Real-estate mogul Donald Trump rode another dominating performance to an impressive win in South Carolina’s Republican primary Saturday night.
Trump won in all but two of South Carolina’s counties, putting him on track to capture at least 44 of the state’s 50 delegates.
Trump rode an apparent record turnout in South Carolina’s Republican primary — almost 750,000 votes — to a double-digit victory.
In the state’s fifth-most populous county — Horry County — Trump walloped both Sens. Ted Cruz and Marco Rubio, earning nearly 50% of the vote. In the highly conservative Greenville County, Trump outpaced both Cruz and Rubio.
And exit polls showed Trump dominated with nearly every single voting bloc in the Republican Party’s Palmetto State electorate:
- He won pluralities among both men (36%) and women (29%).
- He fared best among all age groups except the 17- to 29-year-old group, which narrowly favoured Cruz.
- He dominated among voters who had not completed high school (45%) and some college (40%), while winning more narrowly among college graduates. Rubio beat Trump, 32% to 20%, among voters with a post-graduate degree.
- He captured more than 30% pluralities among voters making less and more than $50,000 annually.
- While scoring best among Republican voters, Trump also captured 33% of the vote from self-identified independents, who made up more than one-fifth of the electorate.
- He won among both self-identified moderate (34%) and conservative (32%) voters.
- He grabbed 35% of the veteran vote, despite a week in which he criticised former President George W. Bush and suggested he may have “lied” about the existence of weapons of mass destruction in the country.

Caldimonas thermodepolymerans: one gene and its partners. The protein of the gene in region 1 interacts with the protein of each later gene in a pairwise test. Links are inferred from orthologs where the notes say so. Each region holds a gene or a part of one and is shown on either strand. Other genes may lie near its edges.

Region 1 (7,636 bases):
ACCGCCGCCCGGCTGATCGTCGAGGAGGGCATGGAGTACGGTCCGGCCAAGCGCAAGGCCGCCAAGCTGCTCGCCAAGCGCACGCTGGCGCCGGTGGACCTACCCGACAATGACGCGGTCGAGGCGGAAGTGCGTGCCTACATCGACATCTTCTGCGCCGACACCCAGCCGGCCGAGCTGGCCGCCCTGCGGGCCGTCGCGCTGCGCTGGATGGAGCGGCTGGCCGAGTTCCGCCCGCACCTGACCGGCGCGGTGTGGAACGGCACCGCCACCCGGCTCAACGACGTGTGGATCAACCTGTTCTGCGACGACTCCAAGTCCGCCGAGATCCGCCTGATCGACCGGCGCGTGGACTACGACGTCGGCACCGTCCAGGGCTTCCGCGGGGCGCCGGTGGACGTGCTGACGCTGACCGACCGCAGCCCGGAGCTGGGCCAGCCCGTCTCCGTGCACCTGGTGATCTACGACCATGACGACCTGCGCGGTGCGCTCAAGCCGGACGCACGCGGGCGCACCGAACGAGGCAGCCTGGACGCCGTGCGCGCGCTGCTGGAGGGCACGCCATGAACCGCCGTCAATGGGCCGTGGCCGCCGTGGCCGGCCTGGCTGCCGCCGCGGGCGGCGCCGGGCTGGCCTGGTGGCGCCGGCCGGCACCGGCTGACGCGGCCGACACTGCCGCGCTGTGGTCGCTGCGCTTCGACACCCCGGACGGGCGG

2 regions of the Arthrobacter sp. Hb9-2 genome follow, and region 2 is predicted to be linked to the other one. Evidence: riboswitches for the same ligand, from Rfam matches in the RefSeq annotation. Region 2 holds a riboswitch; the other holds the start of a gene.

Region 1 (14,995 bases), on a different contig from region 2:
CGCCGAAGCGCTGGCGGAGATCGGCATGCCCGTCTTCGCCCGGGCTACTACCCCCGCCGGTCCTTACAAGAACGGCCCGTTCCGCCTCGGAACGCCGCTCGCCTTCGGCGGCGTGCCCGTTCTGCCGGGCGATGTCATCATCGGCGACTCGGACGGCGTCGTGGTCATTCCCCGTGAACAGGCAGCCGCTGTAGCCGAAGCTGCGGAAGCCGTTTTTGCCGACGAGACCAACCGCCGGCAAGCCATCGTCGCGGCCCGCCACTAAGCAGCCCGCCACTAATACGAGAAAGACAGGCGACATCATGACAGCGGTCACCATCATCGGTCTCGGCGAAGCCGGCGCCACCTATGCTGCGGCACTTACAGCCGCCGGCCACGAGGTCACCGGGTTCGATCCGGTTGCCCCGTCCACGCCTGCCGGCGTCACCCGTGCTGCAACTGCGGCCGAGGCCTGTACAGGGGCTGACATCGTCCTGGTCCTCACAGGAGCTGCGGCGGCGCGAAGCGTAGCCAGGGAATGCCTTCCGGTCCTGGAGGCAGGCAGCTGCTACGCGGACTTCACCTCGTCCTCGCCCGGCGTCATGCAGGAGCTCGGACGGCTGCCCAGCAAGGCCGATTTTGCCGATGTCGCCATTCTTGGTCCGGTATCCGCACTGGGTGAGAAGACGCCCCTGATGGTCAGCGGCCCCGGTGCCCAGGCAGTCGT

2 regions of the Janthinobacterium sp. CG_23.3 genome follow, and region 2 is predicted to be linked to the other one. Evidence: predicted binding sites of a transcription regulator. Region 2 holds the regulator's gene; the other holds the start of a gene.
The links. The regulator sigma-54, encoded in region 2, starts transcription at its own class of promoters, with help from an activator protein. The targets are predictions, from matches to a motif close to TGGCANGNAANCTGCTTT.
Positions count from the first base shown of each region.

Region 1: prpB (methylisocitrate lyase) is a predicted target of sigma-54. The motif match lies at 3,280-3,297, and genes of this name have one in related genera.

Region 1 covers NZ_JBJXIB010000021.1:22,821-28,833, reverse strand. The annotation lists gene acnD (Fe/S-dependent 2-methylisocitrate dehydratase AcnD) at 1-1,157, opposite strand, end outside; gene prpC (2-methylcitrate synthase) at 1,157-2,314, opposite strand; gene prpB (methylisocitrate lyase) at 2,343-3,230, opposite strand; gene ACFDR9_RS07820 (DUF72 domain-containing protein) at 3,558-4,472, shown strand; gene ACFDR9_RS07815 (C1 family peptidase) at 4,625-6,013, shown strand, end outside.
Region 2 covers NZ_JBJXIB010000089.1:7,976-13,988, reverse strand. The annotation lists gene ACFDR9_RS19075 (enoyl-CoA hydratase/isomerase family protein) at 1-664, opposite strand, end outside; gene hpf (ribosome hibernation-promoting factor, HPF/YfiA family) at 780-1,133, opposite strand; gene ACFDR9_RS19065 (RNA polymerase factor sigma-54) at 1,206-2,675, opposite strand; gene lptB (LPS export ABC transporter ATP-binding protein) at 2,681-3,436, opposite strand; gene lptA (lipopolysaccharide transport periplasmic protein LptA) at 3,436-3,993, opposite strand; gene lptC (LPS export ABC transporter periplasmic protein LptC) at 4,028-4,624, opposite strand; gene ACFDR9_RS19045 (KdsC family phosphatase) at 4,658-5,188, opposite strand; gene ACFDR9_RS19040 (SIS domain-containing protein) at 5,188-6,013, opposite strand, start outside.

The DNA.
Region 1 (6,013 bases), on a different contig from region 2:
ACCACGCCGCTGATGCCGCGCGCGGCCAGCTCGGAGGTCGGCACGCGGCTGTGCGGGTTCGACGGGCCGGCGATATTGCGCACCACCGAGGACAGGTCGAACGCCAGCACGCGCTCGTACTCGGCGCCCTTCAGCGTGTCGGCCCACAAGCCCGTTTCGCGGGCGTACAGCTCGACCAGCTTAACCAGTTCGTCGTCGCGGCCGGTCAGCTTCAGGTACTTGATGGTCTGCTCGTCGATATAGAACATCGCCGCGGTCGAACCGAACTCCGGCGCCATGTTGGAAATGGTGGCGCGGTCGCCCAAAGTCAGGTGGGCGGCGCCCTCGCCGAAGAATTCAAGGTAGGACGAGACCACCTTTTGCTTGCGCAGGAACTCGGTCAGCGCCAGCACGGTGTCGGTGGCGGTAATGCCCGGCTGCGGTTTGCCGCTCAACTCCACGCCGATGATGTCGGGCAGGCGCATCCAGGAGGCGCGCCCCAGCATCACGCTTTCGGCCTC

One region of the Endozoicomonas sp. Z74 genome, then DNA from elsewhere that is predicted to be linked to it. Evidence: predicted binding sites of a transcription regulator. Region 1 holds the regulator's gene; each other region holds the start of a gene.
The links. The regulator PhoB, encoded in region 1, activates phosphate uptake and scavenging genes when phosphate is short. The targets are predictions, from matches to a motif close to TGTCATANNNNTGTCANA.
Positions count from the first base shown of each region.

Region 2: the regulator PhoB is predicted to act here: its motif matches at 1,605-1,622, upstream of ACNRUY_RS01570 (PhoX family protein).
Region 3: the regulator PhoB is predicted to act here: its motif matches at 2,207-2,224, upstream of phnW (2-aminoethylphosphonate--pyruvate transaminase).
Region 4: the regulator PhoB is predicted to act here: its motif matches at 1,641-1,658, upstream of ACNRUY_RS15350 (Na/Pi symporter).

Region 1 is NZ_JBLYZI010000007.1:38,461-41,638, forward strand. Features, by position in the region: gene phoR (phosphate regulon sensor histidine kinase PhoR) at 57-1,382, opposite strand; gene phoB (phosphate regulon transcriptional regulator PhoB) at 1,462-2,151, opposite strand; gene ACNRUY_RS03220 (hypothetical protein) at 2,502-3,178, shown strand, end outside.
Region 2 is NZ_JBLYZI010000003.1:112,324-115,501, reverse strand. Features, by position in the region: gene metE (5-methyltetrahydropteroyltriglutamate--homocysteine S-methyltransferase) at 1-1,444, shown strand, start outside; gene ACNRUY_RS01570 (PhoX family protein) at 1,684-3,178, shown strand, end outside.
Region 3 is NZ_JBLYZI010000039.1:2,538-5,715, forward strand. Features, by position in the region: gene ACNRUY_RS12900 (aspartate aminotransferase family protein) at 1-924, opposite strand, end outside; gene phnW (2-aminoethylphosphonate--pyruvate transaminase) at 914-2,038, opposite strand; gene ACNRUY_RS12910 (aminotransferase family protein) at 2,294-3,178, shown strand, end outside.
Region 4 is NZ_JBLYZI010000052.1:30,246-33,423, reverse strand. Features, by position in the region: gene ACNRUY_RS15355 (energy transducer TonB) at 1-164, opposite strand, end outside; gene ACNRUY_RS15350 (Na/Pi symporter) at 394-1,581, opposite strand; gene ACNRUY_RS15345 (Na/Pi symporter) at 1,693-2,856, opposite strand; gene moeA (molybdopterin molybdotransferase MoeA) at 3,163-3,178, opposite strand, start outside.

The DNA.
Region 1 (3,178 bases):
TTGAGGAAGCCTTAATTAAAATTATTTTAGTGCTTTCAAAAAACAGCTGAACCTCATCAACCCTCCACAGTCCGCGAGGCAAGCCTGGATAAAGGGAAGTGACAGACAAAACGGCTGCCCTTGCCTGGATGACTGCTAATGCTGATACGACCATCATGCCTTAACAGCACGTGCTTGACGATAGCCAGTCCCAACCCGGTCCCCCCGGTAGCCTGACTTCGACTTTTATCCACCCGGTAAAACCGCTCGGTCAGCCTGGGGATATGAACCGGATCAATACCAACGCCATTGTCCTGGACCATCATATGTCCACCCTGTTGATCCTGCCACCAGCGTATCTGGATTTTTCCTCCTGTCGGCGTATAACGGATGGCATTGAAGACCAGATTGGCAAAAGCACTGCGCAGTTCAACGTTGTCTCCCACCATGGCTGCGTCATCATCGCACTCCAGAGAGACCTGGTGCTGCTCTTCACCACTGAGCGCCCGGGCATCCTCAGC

- He won among born-again or evangelical Christian voters, a group that had broken for Cruz in Iowa.
- He was the top choice for voters whose top issues were immigration (51%), the economy and jobs (36%), and terrorism (31%).
- Finally, the 74% of South Carolina voters who agree with Trump’s provocative proposal to temporarily bar most Muslims from entering the US chose him at a 44% clip.
With his win on Saturday, Trump became the fourth Republican presidential candidate to have won both the New Hampshire and South Carolina primaries since 1980. The other three candidates — Ronald Reagan, George H.W. Bush, and John McCain — went on to win the nomination.
“Let’s make no mistake: Trump, amazingly, is in a commanding position to become the Republican presidential nominee,” Larry Sabato, Geoffrey Skelley, and Kyle Kondik, of the University of Virginia’s Center for Politics, wrote Sunday.
They added: “The fact that he won about the same share of the vote in New Hampshire and South Carolina — two wildly different states — shows the broad appeal of his campaign among a significant portion of the Republican electorate.”